Center City And Restaurants Are Philly's Saving Grace In Retail
The retail industry is still struggling to figure out how to adapt to the rise of e-commerce, but that hasn’t stopped Center City from undergoing massive changes and upgrades to its retail scene.
By far, the largest portion of new entrants into the Philadelphia retail market over the last few years has been restaurants.
“One in four new businesses in the city has been a restaurant,” says Post Brothers’ Randy Hope, citing CBRE research. Randy will be a panelist at Bisnow's Philadelphia Retail Revolution event Nov. 22. “There’s been a massive trend toward new and emerging restaurants, which is a fairly low barrier-to-entry business to be in.”
Restaurants have not only been an important force in the market, they’ve also been coveted tenants for mixed-use developers who wish to make their ground floors amenities for residents. Beyond that, they’ve collectively raised the profile of Philadelphia as a city to visit and reside in.
“It started with Philly having some really high-profile chefs opening restaurants in the city,” says Metro Commercial’s Michael Gorman (below), “and then it got a reputation for being a good restaurant city, and that perpetuated itself.”
Lower rents and building costs than New York and Washington, DC, spurred restaurateurs to try Philadelphia, and that helped open the floodgates.
“What’s going on in retail in general,” Michael says, “with the contraction of traditional retail doing fewer stores and smaller stores—that opens a lot of space, and restaurants have been filling the space.”
Everyone has felt the life-changing effects of e-commerce, adding convenience for consumers while severely hurting the margins of brick-and-mortar stores. Retailers have still not universally answered the question: How do you bring consumers into your store when they can get the same or similar products online?
Every store must answer it differently, but it comes down to one central principle: creating an experience in the store that establishes value to the consumer beyond just finding products.
“There’s still a desire to have interactions with other human beings,” Michael says. “People still want to understand what they’re buying, and you have to hire people who really know what’s going on with the product.”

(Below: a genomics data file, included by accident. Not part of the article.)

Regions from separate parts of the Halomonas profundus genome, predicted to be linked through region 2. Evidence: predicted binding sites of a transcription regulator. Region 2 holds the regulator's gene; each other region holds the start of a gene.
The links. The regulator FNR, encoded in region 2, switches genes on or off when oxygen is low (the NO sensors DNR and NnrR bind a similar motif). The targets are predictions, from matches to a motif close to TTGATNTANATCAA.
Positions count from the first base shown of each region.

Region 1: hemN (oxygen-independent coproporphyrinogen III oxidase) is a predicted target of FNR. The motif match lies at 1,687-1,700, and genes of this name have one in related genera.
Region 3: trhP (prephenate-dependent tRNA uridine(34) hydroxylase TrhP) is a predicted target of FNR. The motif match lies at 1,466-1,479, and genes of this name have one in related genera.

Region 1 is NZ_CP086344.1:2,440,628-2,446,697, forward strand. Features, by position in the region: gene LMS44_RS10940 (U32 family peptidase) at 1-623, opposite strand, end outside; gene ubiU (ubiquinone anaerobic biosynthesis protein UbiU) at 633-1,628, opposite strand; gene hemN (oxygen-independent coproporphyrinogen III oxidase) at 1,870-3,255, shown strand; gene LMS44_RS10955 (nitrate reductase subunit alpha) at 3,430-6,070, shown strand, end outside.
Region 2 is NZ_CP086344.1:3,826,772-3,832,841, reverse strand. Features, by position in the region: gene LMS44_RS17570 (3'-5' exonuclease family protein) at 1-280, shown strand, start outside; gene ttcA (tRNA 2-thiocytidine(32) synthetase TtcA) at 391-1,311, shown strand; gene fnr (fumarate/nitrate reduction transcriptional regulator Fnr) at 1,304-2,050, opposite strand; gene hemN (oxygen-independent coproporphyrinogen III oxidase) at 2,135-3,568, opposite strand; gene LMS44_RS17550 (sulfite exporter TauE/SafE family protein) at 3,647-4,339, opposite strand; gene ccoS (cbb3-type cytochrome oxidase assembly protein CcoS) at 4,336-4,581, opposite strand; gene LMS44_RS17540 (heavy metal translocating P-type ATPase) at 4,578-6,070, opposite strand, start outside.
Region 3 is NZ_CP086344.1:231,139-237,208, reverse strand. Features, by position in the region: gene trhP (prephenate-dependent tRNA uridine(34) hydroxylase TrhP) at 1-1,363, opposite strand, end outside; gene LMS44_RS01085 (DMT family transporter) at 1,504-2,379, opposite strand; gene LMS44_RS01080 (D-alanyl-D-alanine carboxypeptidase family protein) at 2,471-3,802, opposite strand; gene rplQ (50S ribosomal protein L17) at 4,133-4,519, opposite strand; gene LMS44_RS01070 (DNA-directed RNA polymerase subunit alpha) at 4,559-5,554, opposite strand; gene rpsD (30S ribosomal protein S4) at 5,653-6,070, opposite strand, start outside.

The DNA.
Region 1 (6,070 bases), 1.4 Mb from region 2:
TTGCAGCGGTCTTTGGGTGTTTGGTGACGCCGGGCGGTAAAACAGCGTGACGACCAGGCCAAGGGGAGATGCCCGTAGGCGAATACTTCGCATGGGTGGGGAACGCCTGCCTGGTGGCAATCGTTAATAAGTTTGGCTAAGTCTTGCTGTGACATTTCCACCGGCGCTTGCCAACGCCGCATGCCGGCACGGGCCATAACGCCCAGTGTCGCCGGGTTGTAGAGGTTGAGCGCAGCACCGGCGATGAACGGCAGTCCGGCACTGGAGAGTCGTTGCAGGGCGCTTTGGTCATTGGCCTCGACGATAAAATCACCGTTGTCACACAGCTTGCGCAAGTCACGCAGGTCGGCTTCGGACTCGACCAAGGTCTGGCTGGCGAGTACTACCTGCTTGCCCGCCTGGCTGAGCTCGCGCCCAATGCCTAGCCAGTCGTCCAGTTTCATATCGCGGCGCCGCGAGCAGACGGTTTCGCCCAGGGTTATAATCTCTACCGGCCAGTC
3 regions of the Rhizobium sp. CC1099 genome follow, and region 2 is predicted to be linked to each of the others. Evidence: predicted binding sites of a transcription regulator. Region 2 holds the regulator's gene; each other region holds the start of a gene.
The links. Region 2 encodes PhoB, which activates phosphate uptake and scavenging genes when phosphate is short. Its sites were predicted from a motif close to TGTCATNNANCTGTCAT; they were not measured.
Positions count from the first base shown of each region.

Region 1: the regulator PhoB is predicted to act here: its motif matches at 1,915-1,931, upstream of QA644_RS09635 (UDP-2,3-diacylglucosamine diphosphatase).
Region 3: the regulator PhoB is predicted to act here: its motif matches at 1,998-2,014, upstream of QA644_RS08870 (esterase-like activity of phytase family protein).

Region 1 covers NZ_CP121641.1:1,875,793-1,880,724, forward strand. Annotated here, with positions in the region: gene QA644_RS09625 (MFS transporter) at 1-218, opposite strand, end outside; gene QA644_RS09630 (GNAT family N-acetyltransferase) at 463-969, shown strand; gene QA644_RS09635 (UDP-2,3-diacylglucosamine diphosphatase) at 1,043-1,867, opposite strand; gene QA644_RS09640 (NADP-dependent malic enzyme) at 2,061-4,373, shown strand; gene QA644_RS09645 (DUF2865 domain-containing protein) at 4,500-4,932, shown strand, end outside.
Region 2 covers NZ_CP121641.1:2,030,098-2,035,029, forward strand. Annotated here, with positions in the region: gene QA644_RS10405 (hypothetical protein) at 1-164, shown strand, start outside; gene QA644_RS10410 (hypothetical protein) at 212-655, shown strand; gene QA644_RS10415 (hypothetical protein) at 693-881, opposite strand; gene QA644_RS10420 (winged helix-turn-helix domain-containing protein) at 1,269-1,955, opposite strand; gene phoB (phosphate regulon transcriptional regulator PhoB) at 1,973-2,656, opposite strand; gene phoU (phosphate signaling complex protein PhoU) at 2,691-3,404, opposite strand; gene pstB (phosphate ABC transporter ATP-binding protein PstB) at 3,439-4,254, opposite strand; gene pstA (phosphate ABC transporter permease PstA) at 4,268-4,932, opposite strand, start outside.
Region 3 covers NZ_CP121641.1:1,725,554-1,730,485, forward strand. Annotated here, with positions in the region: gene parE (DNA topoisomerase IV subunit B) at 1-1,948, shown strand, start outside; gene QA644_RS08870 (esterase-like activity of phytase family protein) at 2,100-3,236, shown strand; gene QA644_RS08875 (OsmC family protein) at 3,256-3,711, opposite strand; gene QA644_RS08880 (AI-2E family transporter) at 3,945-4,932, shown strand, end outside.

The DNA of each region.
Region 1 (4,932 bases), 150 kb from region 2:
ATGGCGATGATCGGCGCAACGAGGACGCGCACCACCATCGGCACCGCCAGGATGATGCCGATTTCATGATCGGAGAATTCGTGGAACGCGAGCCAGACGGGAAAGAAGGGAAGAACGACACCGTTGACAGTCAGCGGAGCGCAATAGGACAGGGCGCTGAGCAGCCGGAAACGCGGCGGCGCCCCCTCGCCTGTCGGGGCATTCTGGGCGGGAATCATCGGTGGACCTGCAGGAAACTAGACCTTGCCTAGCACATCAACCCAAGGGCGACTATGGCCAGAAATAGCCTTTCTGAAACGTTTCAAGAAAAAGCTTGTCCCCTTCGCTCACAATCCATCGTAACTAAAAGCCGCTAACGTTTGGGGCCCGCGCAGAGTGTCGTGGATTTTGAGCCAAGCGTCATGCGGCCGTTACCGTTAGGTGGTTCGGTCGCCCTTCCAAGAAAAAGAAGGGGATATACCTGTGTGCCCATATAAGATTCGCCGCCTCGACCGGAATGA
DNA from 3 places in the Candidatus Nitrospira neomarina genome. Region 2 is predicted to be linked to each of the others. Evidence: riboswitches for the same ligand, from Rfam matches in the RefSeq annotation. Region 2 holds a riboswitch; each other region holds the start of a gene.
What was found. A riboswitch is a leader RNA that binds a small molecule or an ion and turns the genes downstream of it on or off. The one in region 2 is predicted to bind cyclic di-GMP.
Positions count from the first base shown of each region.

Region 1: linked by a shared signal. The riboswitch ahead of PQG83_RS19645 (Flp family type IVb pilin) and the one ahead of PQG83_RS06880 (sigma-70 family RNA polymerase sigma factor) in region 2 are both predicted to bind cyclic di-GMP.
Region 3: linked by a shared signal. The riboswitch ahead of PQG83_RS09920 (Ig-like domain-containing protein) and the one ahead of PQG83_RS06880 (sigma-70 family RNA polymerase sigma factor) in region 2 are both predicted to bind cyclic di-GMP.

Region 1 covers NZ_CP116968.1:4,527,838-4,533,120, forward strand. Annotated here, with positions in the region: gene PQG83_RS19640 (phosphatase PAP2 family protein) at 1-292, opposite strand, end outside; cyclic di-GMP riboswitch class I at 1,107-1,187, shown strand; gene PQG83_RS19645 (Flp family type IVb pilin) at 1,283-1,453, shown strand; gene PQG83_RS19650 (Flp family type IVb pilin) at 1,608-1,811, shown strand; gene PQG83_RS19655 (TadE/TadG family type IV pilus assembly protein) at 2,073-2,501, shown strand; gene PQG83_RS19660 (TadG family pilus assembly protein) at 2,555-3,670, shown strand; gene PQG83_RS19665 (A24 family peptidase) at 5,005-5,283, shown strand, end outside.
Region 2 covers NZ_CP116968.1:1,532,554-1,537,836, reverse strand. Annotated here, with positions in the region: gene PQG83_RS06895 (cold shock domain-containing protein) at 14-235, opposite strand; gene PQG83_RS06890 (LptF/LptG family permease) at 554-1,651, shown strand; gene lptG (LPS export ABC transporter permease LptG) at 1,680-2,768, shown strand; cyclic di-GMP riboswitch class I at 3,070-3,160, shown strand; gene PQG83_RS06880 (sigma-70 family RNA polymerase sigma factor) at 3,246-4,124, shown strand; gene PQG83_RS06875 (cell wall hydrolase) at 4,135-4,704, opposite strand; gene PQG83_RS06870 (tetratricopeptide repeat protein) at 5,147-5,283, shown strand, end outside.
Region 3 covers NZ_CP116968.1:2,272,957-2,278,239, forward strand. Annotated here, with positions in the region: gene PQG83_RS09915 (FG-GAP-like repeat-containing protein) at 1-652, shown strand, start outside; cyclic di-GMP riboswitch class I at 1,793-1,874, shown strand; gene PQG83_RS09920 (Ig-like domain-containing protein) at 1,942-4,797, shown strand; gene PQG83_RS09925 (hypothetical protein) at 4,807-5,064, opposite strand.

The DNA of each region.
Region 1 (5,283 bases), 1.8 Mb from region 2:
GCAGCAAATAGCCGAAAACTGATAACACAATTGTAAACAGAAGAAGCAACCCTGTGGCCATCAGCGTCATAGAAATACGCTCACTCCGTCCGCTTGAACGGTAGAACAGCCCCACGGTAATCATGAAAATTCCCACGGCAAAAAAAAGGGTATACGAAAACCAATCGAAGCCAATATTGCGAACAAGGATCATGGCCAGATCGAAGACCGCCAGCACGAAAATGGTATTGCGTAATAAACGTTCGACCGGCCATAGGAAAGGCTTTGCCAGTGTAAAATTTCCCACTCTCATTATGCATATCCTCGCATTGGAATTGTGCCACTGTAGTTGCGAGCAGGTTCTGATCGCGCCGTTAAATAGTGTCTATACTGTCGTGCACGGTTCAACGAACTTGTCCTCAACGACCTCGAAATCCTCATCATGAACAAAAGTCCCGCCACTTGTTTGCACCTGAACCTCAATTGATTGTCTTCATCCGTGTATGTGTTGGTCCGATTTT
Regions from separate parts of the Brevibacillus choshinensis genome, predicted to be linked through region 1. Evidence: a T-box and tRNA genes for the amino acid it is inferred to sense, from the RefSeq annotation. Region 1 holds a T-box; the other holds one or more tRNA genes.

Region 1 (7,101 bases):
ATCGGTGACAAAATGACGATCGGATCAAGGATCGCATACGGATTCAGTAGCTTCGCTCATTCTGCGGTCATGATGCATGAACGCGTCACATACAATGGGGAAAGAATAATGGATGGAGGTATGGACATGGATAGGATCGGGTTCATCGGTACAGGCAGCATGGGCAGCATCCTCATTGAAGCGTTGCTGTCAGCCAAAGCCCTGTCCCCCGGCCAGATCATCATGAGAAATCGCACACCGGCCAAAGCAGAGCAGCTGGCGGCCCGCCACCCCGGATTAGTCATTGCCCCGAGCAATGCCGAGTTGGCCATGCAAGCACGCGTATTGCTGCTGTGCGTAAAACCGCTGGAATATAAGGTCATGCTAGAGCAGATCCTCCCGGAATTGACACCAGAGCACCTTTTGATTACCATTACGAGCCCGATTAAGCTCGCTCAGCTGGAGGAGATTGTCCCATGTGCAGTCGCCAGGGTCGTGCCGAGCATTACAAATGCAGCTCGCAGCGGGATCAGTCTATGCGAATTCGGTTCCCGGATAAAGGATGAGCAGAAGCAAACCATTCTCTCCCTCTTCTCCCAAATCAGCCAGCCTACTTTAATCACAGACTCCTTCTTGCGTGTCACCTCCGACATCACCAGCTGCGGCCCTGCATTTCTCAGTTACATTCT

Michael cites Bonobos as a retailer that has made the jump from online to brick-and-mortar, setting their store experience apart by setting customers up with a beer and a personal shopper when they walk in the door. Randy also names Under Armour, with its Brand House on Walnut Street, as a retailer that has figured it out.
“[UA] has done a great job,” Randy says. “They’re integrating the social media web experience along with general interest and wellness of the residents that surround the store.”
Both of the above retailers established their Philadelphia locations in Center City, which has become a hotbed of activity of national retailers competing to gain a foothold in the most central location of the market.
“Irrelevant brands are turning over,” Randy says.
To suit the desires of those national brands, a whole bunch of retail space is coming into the area, with the massive Market East development, the rebirth of the Galleria just across the street, and another Brickstone project nearby. It’s effectively growing the retail corridor in Center City.
“Walnut and Chestnut used to be the two streets in Philly,” Michael says, “and things have changed now that we’re adding Market East.”
Beyond the downtown, the outlook is not as rosy. University City is doing fine, as deeply connected as it is to Center City, and Randy remarked that Fishtown is “on fire,” especially when it comes to restaurants. The suburbs are a different story.
“What’s happening in the suburbs is definitely concerning to all of us as retail brokers,” Michael says. “You look at what’s happened in the last five to 10 years, and the Class-B/C shopping centers have just not made it back, and don’t look like they will make it back. Class-A shopping centers have largely been fine.”
The appeal of shopping centers was always based on shopping-dedicated trips, where consumers could spend hours browsing, walking from store to store. Now, even if shoppers go to a physical store to buy a product, they go there having done research online and knowing exactly what to purchase.
In order to keep a shopping center viable, landlords and developers have to get creative.
“You need something other than tenants,” Michael says. “There needs to be a hook for the community. You need to offer an experience.”
And if you were wondering if these retailers and landlords can simply wait for the new trend to swing back around, that likely won’t be viable.
“I think it’s going to be a battle for a long time to come,” Randy says, “and being an online retailer has lower barriers to entry than being a brick-and-mortar retailer.”